Thank god. A total waste of time. We elected the Governor to straighten out these overpaid, underworked and richly-entitled bureaucrats who bankrupted this state. O'Neill had no business making the money he did, or getting a rich taxpayer-funded pension and lifetime health benefits. O'Neill and the school board decided to thumb their noses at the reforms supported by the vast majority of the citizens, and orchestrated a ruse to try to evade the new requirements. The only beneficiary of this chicanery was O'Neill's pocketbook. The Governor should direct the DAG defending O'Neill's utterly frivilous lawsuit to apply for costs and sanctions assessed directly on O'Neill and challenge his pension and health entitlements for being so far off the reservation and so committed to greed. The Governor should also impose minimal requirements, i.e., at least a PhD from a reputable school, for anyone seeking a superintendent position on a permanent or interim basis. O'Neill never had educational credentials for a superintendent, and standard educational requirements would bar his future service. As for O'Neill's whine that "I am disappointed that I am not retiring on the time schedule I would have chosen," one can only say "Welcome to the real world, Mr. O'Neill. " Not the world of sinecures for overpaid O'Neills, but the real world where people lose their jobs and don't get outrageous pension and health benefits for life from the taxpayers to console them. Move to Greece!
teapartay March 25, 2011 at 10:02 AM
Jim did a fine job. I think LaSusa will do fine as well. One valid point in the scapegoating of public educators by the Governor is the double dipping. Outside of that though, this whole argument is a game of three card monty. Getting caught up in the extra few thousand that Mr. O'Neil might make over what the Governor thinks he should make (huh? free markets what?) is a distraction. Fixing the state's finances by focusing on this minutia is a joke. The Governor would do well to focus on fixing the corruption in the Abbot Districts before touching successful systems that have worked. And he would also do well focusing on the plethora of big-business corruption first. If he really wanted to save the state money, how about he start with opening up competition in healthcare, and fire whoever the dude is who rubber-stamps any insurance oligopolistic increase. That's where the money is. This argument here is but a 10cent coupon. But hey, if it makes everyone feel better to basj a guy who did a nice job, then have at it.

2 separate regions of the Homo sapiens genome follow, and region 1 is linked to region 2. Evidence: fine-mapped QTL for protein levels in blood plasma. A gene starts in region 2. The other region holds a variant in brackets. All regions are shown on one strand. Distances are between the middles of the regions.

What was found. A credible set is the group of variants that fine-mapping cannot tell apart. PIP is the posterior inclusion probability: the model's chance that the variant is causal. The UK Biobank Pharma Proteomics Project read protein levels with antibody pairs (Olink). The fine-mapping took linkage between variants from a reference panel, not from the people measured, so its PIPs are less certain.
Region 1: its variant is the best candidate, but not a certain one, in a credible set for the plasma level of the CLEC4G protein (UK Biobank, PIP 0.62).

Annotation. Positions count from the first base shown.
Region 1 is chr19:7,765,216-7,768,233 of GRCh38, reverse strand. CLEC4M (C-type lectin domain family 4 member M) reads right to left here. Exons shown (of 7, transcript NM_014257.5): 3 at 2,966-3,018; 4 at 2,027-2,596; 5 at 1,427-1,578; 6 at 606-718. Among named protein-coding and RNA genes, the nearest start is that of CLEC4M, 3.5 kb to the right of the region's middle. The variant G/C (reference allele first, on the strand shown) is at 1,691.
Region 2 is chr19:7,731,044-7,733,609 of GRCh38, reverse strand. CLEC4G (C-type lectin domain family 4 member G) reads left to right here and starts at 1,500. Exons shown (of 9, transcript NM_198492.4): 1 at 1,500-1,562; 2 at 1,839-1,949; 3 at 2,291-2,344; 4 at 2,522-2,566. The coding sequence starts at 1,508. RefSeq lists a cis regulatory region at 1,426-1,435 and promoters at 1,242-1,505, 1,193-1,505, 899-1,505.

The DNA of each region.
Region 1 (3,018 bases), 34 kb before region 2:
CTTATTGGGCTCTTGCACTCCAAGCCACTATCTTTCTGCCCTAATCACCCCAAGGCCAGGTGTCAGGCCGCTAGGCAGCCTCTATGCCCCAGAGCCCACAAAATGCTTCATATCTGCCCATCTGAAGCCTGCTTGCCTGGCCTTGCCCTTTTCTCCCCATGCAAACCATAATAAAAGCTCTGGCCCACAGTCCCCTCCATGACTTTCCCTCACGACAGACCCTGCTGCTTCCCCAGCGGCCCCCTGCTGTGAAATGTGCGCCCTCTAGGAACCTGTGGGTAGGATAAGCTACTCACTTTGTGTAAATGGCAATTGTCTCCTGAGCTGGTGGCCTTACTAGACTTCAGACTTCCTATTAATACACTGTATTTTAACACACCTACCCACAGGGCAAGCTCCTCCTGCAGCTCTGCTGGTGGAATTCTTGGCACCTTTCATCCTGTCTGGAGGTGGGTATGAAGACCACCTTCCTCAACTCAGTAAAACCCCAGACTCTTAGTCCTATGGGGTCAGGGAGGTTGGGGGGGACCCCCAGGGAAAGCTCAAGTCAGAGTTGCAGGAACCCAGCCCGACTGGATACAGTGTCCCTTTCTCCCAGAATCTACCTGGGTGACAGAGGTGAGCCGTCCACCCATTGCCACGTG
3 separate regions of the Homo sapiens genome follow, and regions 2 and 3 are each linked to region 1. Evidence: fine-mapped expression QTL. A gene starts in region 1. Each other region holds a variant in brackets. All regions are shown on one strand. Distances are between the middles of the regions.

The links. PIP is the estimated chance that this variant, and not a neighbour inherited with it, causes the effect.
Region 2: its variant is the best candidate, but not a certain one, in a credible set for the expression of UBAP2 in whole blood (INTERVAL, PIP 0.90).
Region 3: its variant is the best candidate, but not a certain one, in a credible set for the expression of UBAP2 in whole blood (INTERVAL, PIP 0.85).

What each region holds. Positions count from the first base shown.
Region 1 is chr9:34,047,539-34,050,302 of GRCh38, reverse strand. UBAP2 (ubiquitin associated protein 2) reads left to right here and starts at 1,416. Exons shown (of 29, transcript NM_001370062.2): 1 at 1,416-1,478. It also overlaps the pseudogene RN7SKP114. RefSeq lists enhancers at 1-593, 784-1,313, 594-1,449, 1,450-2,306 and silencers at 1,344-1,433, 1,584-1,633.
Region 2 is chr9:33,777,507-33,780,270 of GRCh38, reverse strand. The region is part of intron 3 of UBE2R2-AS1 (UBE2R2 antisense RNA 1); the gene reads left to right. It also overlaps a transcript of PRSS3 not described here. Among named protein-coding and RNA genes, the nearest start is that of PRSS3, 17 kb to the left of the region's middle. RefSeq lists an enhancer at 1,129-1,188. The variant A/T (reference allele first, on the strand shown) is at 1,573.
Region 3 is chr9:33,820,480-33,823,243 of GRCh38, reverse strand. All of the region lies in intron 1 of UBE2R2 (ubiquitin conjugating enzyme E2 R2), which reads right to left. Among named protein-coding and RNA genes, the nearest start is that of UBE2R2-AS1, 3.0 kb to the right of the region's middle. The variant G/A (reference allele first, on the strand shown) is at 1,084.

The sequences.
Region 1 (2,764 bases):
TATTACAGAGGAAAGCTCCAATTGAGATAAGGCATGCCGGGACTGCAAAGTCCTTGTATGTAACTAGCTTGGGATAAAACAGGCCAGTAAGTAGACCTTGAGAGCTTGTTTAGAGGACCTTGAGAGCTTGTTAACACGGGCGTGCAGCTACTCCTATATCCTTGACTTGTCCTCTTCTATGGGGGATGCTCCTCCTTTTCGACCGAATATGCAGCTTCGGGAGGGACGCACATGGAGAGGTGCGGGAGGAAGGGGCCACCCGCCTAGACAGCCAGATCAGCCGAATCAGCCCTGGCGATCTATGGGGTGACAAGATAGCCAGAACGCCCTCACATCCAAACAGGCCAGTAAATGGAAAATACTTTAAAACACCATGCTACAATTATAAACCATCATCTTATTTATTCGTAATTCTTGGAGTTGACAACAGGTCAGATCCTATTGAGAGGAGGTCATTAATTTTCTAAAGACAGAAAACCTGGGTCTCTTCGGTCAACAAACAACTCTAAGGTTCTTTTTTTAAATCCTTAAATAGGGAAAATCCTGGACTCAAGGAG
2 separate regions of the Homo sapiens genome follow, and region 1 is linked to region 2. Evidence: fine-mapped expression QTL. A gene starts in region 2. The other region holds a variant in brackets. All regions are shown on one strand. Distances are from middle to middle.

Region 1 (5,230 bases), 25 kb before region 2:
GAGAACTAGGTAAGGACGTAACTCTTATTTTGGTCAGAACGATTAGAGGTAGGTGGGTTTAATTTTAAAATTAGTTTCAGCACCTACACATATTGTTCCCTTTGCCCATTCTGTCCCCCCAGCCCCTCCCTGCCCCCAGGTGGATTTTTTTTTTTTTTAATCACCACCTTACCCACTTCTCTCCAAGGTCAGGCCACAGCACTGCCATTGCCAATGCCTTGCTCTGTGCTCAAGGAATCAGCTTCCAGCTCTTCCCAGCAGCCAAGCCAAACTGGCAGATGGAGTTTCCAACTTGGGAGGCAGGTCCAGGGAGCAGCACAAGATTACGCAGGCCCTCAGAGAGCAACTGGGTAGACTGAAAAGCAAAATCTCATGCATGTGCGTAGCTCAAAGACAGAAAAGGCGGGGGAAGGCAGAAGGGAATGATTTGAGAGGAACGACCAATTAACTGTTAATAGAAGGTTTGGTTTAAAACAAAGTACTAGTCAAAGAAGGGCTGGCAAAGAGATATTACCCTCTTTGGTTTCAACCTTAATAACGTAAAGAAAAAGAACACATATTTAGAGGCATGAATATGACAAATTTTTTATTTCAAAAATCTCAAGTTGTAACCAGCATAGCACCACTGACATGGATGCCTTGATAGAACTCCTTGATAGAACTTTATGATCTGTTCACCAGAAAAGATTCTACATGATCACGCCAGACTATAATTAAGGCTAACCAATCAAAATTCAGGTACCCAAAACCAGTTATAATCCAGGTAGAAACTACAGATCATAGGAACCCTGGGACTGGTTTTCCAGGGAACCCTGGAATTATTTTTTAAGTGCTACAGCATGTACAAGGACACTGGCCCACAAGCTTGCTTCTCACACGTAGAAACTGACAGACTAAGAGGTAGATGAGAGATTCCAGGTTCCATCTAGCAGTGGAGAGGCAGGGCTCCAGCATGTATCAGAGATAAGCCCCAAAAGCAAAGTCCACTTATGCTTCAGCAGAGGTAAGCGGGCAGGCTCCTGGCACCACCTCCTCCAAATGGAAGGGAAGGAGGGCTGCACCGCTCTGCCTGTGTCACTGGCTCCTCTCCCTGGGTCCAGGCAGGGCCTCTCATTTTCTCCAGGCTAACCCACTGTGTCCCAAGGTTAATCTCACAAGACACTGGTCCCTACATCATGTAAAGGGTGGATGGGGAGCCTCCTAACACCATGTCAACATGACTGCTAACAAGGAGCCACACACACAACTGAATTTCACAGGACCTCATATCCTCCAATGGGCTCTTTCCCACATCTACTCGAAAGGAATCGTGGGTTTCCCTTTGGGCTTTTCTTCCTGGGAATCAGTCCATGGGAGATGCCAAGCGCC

Captain Jack March 25, 2011 at 01:31 PM
This gu has a supersized view of himself. "Tired of fighting with the Governor"? Whi is he kidding. Good riddance you bum.
Jason March 25, 2011 at 01:58 PM
Good riddance! Suing over a salary cap? Really? Calling it unconstitutional? Really? Was it unconstitutional when I got laid off? Was it unconstitutional when the company I worked for removed the 401k match?! I wish, then I could help some lawyers get rich. Mr. O'Neill is going to get a $121,000/year pension, minimum. You think the recent recession affected his pension? Hardly. How about your 401k? You do the math. How much would you have to save in your 401k to take out $121,000/year. Factor in that you probably lost close to 25% of that value in the last 3 years and will probably go through another rough patch in the economy in the future. Act like a real community leader. When the economy is in the toilet, we all have to sacrifice a little bit and do our part. Instead he chooses to keep adding to the problem. http://www.dailyrecord.com/article/20110228/NJNEWS01/110228023/Chatham-NJ-Superintendent-James-O-Neill-will-retire-unless-legal-challenge-NJ-Gov-Christie-s-pay-cap-prevails